The Red Dragon Flower Succulent ‘Huernia Schneideriana’

Huernia Schneideriana Image

Meet the Red Dragon Flower, also known as Huernia Schneideriana! It’s a cool succulent with unique star-shaped flowers and pointy stems. This plant is easy to care for, likes bright light, and does not need much water. Let’s dive into the simple and fun world of the Red Dragon Flower and learn how to keep it happy and thriving!

Overall Appearance

Huernia Schneideriana is a neat plant with chubby stems shaped like a triangle. Each steam carries a green or brownish-green color. These stems are thick but really good at holding water, which is helpful for the plant when it doesn’t rain much. When this succulent gets older, the stem may look slightly different from the beginning day.

Plant Physical Part of Huernia Schneideriana Image

The flowers of Huernia Schneideriana are like little stars. They have cool designs on their petals, kind of a star. Their colors can be red, brown, or yellow. The flowers of Huernia Schneideriana have a special smell that might not be very nice to some people. It’s like an old or not-so-pleasant smell, not the sweet kind you usually get from flowers. However, this fragrance isn’t too strong, just unique.

The roots of Huernia Schneideriana play a role in holding the succulent. Instead of growing out of the soil, they stay hidden beneath the surface. Thanks to this growth pattern, these roots can easily grab water as well as nutrients the succulent needs. Each root also acts like a tiny sponge, storing water to help the plant survive during dry times.

Follow Succulent City on Facebook, Pinterest & Instagram for more informative & interesting content about succulents & cacti 🙂 Join the discussions at our Facebook Group, “Succulent City Plant Lounge.” Happy planting, and live the moment!

Images From The Community

Care Guide

Light: Huernia Schneideriana thrives in bright, indirect light. It still can be happy when you put it under some direct sunlight but not intense sunlight for a long time. If you place it inside your home, select a spot with plenty of light, maybe a window. Let it receive at least 6 hours of sunlight per day.

Temperature: Maintain a warm and consistent temperature for Huernia Schneideriana. It prefers temperatures between 15°C to 27°C during the day and doesn’t like temperatures below 50°F (10°C) at night.

Watering: This succulent doesn’t need frequent watering. The soil must be dry before you water. When you water, do it thoroughly, but ensure you see the water flow out of the drainage hole. However, please pay attention to how much water you let it take in to avoid overwatering. You also adjust the frequency based on your succulent situation and growing conditions.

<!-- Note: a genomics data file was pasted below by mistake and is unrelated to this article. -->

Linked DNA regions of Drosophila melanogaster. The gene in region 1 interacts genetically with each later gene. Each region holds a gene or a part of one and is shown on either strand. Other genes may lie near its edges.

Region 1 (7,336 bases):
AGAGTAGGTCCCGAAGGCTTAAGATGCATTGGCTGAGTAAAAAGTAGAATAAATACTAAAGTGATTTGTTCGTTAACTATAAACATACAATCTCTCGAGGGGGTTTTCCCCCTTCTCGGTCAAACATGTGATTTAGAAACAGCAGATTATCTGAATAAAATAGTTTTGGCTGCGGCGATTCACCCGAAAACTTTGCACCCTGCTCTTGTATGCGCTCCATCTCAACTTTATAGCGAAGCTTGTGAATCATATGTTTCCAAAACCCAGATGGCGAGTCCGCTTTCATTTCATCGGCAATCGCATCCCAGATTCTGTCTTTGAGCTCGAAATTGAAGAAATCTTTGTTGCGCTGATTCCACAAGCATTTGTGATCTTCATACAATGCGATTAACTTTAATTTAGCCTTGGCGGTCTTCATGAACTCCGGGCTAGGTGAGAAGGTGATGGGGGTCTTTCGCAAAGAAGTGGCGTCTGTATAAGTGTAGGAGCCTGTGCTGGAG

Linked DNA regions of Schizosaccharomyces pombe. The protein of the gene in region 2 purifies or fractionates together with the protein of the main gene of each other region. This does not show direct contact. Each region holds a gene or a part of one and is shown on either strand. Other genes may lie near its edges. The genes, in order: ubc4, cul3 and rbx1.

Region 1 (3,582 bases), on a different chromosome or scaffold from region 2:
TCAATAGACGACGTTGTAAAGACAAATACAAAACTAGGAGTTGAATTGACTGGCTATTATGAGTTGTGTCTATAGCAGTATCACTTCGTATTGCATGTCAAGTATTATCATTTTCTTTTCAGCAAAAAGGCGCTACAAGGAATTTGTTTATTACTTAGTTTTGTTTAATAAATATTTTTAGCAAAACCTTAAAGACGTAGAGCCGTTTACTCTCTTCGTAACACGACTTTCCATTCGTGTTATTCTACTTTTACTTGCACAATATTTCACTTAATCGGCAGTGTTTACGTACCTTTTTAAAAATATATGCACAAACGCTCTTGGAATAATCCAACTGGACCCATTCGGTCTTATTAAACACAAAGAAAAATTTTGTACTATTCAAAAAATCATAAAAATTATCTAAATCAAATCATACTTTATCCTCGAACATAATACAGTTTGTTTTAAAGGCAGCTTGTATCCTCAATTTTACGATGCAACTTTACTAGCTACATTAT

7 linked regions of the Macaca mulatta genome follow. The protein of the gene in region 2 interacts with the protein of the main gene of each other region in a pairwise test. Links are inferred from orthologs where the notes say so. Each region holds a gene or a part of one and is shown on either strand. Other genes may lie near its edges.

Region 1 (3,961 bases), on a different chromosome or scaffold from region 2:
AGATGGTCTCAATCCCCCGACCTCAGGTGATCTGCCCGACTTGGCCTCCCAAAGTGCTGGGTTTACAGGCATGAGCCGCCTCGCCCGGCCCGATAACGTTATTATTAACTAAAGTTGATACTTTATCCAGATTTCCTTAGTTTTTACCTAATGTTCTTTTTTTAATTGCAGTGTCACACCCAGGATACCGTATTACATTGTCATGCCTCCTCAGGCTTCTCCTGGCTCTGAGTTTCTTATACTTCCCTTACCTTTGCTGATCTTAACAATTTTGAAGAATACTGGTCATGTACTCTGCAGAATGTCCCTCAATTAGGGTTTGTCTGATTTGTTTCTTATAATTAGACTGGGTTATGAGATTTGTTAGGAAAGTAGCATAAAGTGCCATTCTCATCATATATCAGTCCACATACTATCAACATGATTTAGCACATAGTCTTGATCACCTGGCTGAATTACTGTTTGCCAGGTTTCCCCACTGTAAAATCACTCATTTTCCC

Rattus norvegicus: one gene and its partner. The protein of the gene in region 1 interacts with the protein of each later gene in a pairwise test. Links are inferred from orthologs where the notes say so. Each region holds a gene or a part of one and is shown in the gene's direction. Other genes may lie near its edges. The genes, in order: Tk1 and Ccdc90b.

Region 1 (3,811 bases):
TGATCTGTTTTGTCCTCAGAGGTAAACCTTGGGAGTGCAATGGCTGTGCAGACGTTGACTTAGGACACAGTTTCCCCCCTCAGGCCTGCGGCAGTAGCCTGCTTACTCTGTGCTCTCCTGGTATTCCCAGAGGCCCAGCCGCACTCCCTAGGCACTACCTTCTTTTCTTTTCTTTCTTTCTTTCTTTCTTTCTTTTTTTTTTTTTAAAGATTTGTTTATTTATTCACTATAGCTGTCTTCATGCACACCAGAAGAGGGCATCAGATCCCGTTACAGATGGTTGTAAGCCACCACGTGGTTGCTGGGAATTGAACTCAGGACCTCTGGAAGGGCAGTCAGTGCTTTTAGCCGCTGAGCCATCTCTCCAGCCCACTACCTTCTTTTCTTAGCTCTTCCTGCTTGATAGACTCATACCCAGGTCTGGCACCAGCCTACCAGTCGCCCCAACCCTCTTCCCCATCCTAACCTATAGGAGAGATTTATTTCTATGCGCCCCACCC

Soil: Use well-draining soil for Huernia Schneideriana. A cactus or succulent mix works well. This prevents water from pooling around the roots and helps mimic the plant’s natural habitat.

Humidity: Huernia Schneideriana is adaptable to arid conditions, so it doesn’t require high humidity. Average indoor humidity levels are generally suitable. Good air circulation around the plant is beneficial.

Fertilization: You can use a balanced, diluted fertilizer every 4-6 weeks when the succulent grows most strongly. However, avoid fertilizing during the dormant season in fall and winter.

Pests: While this succulent is generally resistant to pests, pay attention to common succulent pests like mealybugs or aphids. Treat any infestations promptly with insecticidal soap or neem oil.

DO YOU KNOW? Caring (propagating, pruning/trimming, beheading, watering, …) is a set of skills that is widely applicable to succulents. Read the in-depth guide here >>

Richard Miller – Succulent City

Propagation

To make more Huernia Schneideriana plants:

  1. Take a healthy piece of a stem from the main plant.
  2. Let the cut end dry a bit.
  3. Plant it in soil, not too deep, and put it in a spot with light but not direct sun.
  4. Water it a little, not too much.
  5. After a few weeks, check if it has roots by gently pulling on it. If it resists, that means roots are there!

Once it’s got roots, you can move it to a bigger pot if you want. Remember, it takes time, so be patient and try a few cuttings to boost your chances. It is best to do this when the plant is growing a lot.

Before you leave …

Alright, what do you think about Huernia Schneideriana? It is incredible, right!!! Those star flowers, stems, and roots, all together, make it so unique in your space. It’s like the low-maintenance chill friend. Taking care of it is a breeze. And, oh, did I mention the unique smell? So, invite Huernia Schneideriana into your space and enjoy planting!

Succulent City chief editor

ABOUT ME

Succulent City

Hey everyone! Welcome to Succulent City! We are all about succulents, cacti, and a bit about air plants. Ten years back, in 2013, we began the journey with succulents. It started as a simple hobby, crafting and selling charming succulent-themed pins and decorations. But as time passed, our fascination with these remarkable plants grew, and we gained extensive knowledge about them. Therefore, Succulent City is the blog as you see it is now. Enjoy your visit and happly planting!

Leave a Reply

Your email address will not be published. Required fields are marked *

This site uses Akismet to reduce spam. Learn how your comment data is processed.

Posted in Succulents